This way up: James Webb Space Telescope gets ready for shipment after final tests

Next stop, Kourou


It's been a big week for the much-delayed James Webb Space Telescope (JWST) as testing of the observatory was completed and operations to ship the spacecraft to the Kourou launchpad began.

It has been a long time coming – the best part of 25 years since development started – but it looks very much the JWST will finally head to space this year.

A poster child for cost overruns, the JWST is a joint NASA, ESA and CSA project and will make observations in a lower frequency range than the veteran Hubble Space Telescope (HST). Scientists expect the observatory to be able peer at objects too distant for the HST from its L2 location.

The spacecraft is an impressive beast: "100 times more powerful than Hubble," according to NASA. Its primary mirror consists of 18 hexagonal shaped segments, each 1.32m in diameter. Six actuators are attached to the back of each segment for focusing (with an extra one at the centre of the primary mirror segments for adjusting the curvature) and each mirror is aligned to 1/10,000th the thickness of a human hair.

The mirror must also be kept very cold – down to -220°C – and use a sunshield to shade the mirrors and instruments from the Sun as well as the heat coming off the spacecraft's bus itself.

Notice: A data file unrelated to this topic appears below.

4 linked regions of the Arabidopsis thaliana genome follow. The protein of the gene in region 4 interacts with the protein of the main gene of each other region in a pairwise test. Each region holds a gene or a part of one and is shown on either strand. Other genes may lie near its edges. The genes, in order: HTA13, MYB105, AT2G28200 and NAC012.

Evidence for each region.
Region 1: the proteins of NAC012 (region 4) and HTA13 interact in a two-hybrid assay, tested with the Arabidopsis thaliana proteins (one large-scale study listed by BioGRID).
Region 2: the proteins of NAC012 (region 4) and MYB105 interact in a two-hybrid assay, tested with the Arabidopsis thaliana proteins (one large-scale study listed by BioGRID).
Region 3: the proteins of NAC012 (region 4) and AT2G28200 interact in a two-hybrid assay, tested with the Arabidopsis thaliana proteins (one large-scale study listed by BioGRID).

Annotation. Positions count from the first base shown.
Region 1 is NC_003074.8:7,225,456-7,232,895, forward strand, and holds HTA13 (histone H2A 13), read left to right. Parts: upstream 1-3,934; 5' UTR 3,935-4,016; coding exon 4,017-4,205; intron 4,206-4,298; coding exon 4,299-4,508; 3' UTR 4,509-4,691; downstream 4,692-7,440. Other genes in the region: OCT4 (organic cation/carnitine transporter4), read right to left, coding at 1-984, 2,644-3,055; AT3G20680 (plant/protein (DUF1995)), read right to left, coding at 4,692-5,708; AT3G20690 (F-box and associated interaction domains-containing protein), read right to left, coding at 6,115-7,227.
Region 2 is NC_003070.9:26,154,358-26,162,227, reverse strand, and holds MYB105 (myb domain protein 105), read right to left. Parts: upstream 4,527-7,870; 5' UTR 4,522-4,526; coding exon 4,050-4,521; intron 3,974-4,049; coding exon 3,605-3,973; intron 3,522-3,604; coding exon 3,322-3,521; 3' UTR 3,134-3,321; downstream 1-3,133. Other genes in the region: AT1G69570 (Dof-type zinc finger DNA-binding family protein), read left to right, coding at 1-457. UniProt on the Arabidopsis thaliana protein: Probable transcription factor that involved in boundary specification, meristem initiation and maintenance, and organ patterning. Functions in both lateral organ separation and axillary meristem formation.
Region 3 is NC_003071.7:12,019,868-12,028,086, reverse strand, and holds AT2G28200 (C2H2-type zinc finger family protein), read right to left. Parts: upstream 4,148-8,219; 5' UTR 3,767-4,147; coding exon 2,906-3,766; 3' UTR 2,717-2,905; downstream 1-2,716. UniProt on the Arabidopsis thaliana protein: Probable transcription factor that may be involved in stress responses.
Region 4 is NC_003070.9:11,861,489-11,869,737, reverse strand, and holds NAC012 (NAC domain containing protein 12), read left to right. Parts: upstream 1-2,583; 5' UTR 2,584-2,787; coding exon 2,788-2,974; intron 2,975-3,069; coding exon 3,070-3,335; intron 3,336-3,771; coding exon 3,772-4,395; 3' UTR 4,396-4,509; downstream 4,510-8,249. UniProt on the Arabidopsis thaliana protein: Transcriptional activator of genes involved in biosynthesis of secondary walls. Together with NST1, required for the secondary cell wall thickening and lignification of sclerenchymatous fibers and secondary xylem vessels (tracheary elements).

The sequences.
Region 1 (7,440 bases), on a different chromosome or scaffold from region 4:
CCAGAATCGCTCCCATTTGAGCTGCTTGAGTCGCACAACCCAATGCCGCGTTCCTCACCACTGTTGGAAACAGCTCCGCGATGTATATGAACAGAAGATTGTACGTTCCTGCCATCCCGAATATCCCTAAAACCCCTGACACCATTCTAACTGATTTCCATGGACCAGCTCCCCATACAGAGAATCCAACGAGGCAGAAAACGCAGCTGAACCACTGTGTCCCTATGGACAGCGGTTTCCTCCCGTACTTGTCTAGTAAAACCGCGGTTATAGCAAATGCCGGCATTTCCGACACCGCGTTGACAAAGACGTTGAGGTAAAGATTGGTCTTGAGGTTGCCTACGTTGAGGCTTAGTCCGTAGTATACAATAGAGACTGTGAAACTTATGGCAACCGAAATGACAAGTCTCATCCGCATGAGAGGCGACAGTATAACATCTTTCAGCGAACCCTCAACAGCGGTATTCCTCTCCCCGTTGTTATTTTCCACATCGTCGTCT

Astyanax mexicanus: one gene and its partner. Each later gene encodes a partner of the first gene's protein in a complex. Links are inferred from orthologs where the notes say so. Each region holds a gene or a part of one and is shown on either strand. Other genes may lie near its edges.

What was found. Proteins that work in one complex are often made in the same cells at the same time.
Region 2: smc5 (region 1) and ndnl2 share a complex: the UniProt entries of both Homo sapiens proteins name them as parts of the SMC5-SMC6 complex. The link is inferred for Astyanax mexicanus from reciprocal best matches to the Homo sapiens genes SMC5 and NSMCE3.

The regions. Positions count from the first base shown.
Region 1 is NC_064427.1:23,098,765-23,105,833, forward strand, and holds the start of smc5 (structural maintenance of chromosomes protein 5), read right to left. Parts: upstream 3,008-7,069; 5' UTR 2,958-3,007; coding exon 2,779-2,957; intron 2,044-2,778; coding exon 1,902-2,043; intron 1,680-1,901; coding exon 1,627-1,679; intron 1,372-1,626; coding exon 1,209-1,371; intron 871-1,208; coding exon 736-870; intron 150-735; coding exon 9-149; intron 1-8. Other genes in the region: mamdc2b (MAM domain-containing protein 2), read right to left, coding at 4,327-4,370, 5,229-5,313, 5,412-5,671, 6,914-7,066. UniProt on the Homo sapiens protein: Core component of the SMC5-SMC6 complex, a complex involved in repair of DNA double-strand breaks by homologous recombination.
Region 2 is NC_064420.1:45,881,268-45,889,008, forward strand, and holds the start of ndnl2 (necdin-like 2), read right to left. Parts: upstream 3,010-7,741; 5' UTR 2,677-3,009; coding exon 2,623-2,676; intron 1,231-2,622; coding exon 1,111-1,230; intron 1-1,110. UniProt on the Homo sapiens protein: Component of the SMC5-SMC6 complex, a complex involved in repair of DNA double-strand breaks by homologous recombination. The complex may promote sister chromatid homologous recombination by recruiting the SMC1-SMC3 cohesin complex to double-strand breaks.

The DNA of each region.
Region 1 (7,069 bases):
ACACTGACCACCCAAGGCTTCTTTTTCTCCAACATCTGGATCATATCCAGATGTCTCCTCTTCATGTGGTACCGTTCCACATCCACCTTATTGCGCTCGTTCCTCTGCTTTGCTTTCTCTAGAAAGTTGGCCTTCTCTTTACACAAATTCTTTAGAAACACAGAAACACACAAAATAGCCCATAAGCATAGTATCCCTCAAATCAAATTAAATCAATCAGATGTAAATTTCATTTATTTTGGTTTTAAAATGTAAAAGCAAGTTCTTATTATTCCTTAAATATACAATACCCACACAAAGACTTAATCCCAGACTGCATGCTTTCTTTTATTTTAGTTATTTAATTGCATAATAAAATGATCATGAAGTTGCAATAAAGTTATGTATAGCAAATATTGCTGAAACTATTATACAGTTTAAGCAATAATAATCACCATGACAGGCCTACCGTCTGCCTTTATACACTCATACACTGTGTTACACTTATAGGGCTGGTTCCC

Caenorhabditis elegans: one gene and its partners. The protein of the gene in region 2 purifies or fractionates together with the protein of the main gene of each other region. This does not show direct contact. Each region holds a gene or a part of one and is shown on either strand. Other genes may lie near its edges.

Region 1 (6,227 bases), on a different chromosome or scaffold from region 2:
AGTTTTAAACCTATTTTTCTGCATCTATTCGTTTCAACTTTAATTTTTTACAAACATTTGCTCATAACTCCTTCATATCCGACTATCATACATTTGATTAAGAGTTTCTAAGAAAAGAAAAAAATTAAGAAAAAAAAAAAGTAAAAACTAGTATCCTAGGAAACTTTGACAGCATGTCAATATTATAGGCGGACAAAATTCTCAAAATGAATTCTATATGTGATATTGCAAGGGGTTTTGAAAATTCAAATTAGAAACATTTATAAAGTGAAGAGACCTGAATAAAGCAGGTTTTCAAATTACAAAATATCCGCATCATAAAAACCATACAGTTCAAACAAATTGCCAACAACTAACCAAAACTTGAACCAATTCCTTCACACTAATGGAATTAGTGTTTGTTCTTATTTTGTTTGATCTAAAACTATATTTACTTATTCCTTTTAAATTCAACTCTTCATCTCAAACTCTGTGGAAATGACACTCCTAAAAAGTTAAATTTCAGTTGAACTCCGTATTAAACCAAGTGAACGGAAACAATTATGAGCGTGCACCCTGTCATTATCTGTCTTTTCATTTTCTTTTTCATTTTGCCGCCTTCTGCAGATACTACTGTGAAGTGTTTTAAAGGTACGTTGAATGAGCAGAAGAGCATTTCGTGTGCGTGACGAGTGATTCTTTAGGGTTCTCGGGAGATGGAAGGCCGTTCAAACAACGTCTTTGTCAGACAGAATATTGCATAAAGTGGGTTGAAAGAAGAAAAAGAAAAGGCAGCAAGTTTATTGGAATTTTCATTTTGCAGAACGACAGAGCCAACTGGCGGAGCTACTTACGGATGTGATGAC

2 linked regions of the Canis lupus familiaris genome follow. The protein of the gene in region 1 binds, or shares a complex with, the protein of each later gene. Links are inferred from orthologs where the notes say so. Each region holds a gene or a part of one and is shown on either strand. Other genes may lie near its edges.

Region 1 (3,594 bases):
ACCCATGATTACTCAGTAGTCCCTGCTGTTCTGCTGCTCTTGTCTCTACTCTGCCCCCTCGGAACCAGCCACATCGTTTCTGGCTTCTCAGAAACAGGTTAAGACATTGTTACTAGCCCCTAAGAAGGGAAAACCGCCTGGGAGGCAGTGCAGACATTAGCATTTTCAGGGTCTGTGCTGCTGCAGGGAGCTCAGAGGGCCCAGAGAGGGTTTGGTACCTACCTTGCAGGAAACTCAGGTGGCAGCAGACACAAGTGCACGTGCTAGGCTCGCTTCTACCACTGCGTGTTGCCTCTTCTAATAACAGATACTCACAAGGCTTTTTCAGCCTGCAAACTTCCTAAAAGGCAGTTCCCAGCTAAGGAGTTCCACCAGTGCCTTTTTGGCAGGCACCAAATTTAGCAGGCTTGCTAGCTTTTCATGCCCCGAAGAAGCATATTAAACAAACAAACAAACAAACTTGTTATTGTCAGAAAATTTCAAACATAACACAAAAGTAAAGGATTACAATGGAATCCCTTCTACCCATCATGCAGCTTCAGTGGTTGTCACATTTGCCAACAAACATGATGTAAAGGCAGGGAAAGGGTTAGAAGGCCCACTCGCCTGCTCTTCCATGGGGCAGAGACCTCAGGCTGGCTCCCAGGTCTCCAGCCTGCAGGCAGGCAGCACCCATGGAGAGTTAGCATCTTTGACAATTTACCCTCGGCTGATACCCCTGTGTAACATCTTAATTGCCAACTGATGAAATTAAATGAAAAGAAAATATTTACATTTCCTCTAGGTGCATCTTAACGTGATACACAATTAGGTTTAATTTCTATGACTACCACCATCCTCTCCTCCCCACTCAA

It's all added to up to a hellishly complicated spacecraft that must unfurl itself in space while controllers monitor things from Earth.

Preparations for shipping are expected to be completed in September and once the JWST arrives at the spaceport, the processing for launch will begin in earnest. The spacecraft will be checked for damage incurred in transit, fuelled and mated to its Ariane 5 launch vehicle before rolling out to the launch pad in late November or early December, two days before launch.

Once off the pad, scientists face a nerve-wracking 26-minutes as the telescope rides the Ariane 5 to space, followed by a six-month commissioning period. The sunshield will deploy soon after launch and, during the month it will take the observatory to reach its intended orbital location, the instruments will be powered up, the telescope cooled and the mirrors unfolded.

Assuming the launch goes well. NASA's GAO noted [PDF] "launch vehicle anomalies" back in May. The Ariane 5 has an enviable track record for reliability – its last total failure occurred in 2002, although a repeat of 2018's whoopsie, where satellites were placed in the wrong orbit, would be less than ideal for the JWST. A hiatus of nearly a year occurred between the last Ariane 5 launch, in July, and its predecessor, in August 2020.

Still, the completion of testing and kicking off of the shipment process is a moment to savour for scientists, many of whom have dedicated substantial chunks of careers to the observatory. ®

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